There’s something a little hasty about some of Mr. Salonen’s works—surprisingly for such an astute performer, he sometimes doesn’t know when to just say his piece and get off. For all of his technical know-how, his music is best when he departs from the modernist style of such heroes as Luciano Berio and Witold Lutoslawski into a realm that’s simultaneously earnest, irreverent and very much his own.
If Mary Nessinger is the Jan DeGaetani of Generation X, then Tony Arnold is its Lucy Shelton. In Mr. Salonen’s Floof, a setting of a text by the Polish science-fiction writer Stanislaw Lem about an android that teaches itself to write love poetry using the jargon of higher math instead of the language of hearts and bodies, Ms. Arnold effortlessly alternated between lucid coloratura vocalism and the roughest, most guttural sounds; conductor Jeffrey Milarsky and the Miller musicians drove home Mr. Salonen’s punchy, rugged brand of postminimalism with assurance and aplomb.
Other works offered their own peculiar pleasures. Memoria, a wind quintet that begins by bathing in the elegant yet mercurial textures of Debussy and Janacek and ends with a weirdly Stravinskian chorale (played with great panache by the Imani Winds), was both touching and unexpected. In Meeting, two musicians playing utterly dissimilar instruments ardently, angrily talk past each other, only to unite in a goofy celebration at the close—the harpsichordist Blair McMillen and the clarinetist Benjamin Fingland made a commanding pair.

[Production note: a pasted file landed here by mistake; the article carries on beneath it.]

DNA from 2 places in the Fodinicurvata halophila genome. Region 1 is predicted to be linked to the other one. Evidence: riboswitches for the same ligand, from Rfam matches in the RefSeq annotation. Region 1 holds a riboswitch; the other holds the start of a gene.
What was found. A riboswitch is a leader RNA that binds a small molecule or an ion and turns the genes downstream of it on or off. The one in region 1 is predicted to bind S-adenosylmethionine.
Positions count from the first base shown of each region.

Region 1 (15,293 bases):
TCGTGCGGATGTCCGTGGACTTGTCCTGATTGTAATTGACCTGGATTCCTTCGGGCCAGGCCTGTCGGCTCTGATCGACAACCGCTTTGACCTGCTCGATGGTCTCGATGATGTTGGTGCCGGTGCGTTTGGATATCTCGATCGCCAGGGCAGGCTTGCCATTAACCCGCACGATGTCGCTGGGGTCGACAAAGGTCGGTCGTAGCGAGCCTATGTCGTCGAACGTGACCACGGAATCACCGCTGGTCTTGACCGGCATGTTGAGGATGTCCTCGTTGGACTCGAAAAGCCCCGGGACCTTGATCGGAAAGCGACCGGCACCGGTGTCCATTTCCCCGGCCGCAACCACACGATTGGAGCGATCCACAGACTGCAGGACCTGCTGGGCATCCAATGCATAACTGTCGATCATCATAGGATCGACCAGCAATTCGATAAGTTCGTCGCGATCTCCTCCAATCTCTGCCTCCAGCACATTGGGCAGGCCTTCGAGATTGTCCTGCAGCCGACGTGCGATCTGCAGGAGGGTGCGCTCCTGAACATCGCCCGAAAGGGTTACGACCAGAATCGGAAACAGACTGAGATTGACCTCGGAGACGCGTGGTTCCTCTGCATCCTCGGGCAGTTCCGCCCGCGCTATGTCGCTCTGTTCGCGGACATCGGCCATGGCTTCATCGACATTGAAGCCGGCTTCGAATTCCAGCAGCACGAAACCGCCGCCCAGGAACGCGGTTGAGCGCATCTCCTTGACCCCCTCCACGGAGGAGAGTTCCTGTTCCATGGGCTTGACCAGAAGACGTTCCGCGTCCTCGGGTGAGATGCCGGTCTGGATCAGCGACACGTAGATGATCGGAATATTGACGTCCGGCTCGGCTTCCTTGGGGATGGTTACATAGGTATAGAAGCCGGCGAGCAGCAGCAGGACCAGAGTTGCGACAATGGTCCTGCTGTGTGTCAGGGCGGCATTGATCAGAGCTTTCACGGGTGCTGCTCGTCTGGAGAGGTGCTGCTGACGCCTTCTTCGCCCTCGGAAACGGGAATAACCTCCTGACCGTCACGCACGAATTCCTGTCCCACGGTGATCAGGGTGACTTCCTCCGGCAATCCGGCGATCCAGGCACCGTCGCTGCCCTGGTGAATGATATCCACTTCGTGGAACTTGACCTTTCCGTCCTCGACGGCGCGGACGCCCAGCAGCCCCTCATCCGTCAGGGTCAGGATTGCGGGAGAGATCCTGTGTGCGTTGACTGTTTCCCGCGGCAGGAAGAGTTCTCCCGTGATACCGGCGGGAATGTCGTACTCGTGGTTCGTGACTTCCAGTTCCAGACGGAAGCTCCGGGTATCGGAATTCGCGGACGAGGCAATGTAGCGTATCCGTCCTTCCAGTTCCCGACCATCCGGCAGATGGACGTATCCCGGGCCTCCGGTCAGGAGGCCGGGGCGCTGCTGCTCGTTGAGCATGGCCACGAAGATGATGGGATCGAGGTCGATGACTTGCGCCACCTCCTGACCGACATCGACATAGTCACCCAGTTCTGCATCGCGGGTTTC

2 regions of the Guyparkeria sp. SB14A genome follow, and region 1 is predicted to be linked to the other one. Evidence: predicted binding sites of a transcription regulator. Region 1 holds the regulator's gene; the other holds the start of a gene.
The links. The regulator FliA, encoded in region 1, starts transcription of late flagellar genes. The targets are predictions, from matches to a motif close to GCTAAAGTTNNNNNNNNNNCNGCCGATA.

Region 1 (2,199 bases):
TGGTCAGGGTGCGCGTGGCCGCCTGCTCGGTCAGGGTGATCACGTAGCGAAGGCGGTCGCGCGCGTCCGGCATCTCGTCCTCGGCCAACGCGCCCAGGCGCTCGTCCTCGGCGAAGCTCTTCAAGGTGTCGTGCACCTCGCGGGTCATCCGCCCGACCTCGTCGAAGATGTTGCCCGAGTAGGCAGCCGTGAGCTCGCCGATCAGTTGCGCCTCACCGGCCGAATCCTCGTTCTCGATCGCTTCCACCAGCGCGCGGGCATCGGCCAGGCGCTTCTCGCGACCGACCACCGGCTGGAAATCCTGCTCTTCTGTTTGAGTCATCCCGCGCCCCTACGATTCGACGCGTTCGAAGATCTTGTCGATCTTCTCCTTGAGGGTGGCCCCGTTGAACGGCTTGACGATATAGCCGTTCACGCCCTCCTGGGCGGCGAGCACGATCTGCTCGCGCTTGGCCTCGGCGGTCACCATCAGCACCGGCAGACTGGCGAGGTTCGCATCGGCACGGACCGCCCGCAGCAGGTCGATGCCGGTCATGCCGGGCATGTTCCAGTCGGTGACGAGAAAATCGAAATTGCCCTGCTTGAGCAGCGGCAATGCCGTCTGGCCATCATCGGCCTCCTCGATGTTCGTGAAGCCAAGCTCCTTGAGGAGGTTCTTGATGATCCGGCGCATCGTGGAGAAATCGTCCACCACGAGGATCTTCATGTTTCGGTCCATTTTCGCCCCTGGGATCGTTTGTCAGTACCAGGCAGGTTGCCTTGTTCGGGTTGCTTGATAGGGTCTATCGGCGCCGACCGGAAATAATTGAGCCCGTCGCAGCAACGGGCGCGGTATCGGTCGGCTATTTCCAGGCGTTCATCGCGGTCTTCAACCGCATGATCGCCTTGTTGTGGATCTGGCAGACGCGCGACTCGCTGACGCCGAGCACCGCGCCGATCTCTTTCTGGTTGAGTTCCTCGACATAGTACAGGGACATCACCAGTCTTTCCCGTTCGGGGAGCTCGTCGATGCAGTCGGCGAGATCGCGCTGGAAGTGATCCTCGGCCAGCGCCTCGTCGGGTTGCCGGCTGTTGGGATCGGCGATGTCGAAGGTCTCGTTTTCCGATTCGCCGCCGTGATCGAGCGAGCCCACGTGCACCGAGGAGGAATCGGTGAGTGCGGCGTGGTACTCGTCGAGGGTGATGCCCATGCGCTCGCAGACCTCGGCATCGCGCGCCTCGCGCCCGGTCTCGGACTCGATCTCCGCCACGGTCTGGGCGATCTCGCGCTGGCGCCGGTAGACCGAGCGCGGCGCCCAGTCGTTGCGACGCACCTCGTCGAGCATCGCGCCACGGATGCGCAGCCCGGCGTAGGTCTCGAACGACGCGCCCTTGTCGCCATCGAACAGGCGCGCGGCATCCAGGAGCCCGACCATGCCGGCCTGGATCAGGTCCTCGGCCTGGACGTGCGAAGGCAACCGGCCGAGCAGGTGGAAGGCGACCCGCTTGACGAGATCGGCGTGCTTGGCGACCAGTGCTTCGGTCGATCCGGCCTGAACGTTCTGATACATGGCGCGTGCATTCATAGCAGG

In a later “Composer Portrait” concert, on Oct. 18, the human voice had no place at all. It consisted of one work—Wolfgang Rihm’s Hunts and Forms, a blistering 50-minute chamber symphony from 1995-2001. Mr. Rihm is sometimes described as a Mahlerian neo-Romantic, but this work, with its dreadnought ostinatos and slaughterhouse chorales, seems more like a post-Cold War updating of the language of Berg’s Lulu. Whatever it is, it was performed with riveting expertise by Mr. Milarsky and his Manhattan Sinfonietta, with the violinist Aaron Boyd and the English hornist James Roe, among others, tackling parts that verged on the impossible.
The next “Portrait”—of Ireland’s Gerald Barry (Nov. 2)—looks equally enticing. The Miller Theatre’s intrepid director, George Steel, has become New York new music’s indispensable man.
Russell Platt is a composer and a music editor at The New Yorker.
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